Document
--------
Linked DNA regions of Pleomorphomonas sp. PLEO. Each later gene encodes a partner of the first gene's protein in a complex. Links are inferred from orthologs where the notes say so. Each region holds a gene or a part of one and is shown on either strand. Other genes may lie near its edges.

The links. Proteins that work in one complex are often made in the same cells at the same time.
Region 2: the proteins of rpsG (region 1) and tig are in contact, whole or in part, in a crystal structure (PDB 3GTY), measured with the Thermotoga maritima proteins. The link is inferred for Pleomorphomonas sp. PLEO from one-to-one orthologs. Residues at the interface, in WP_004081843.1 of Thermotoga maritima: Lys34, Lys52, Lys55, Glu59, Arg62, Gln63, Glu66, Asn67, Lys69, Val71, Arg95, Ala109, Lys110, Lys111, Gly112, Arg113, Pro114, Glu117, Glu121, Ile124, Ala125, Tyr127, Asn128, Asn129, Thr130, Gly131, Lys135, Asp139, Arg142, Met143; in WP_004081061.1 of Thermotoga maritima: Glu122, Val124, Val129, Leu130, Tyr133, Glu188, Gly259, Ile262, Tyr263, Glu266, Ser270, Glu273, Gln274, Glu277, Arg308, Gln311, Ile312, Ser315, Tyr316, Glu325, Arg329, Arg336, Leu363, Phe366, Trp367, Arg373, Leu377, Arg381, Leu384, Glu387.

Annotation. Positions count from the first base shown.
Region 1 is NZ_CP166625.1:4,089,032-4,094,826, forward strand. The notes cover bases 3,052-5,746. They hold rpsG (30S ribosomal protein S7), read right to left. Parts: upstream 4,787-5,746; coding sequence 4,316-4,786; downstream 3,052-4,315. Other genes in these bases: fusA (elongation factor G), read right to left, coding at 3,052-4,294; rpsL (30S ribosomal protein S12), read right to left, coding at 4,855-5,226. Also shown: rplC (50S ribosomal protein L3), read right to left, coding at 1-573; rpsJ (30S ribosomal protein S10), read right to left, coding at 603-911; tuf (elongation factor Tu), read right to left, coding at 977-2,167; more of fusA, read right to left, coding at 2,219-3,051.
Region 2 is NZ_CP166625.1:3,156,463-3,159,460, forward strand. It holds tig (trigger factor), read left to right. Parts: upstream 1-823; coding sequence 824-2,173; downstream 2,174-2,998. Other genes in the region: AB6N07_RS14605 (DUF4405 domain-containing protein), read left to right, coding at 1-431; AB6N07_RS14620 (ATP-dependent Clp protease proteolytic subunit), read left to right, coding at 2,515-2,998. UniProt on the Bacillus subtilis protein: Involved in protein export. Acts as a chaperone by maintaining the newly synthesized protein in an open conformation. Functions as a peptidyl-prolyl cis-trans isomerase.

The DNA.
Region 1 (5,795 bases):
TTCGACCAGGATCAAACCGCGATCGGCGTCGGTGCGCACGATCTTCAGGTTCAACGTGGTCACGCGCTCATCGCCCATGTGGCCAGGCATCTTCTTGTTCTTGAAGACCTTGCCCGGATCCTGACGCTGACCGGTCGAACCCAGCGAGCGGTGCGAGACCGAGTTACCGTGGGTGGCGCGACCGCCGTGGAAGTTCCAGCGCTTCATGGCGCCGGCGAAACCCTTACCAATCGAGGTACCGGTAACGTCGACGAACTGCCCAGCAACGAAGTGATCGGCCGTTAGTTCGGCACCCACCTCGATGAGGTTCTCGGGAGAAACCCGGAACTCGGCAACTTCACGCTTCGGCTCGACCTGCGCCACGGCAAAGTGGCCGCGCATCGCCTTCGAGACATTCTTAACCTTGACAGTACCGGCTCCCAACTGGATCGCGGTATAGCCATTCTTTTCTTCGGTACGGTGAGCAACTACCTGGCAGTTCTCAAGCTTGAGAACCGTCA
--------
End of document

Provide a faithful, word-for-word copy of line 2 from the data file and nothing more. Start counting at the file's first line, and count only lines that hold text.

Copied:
The links. Proteins that work in one complex are often made in the same cells at the same time.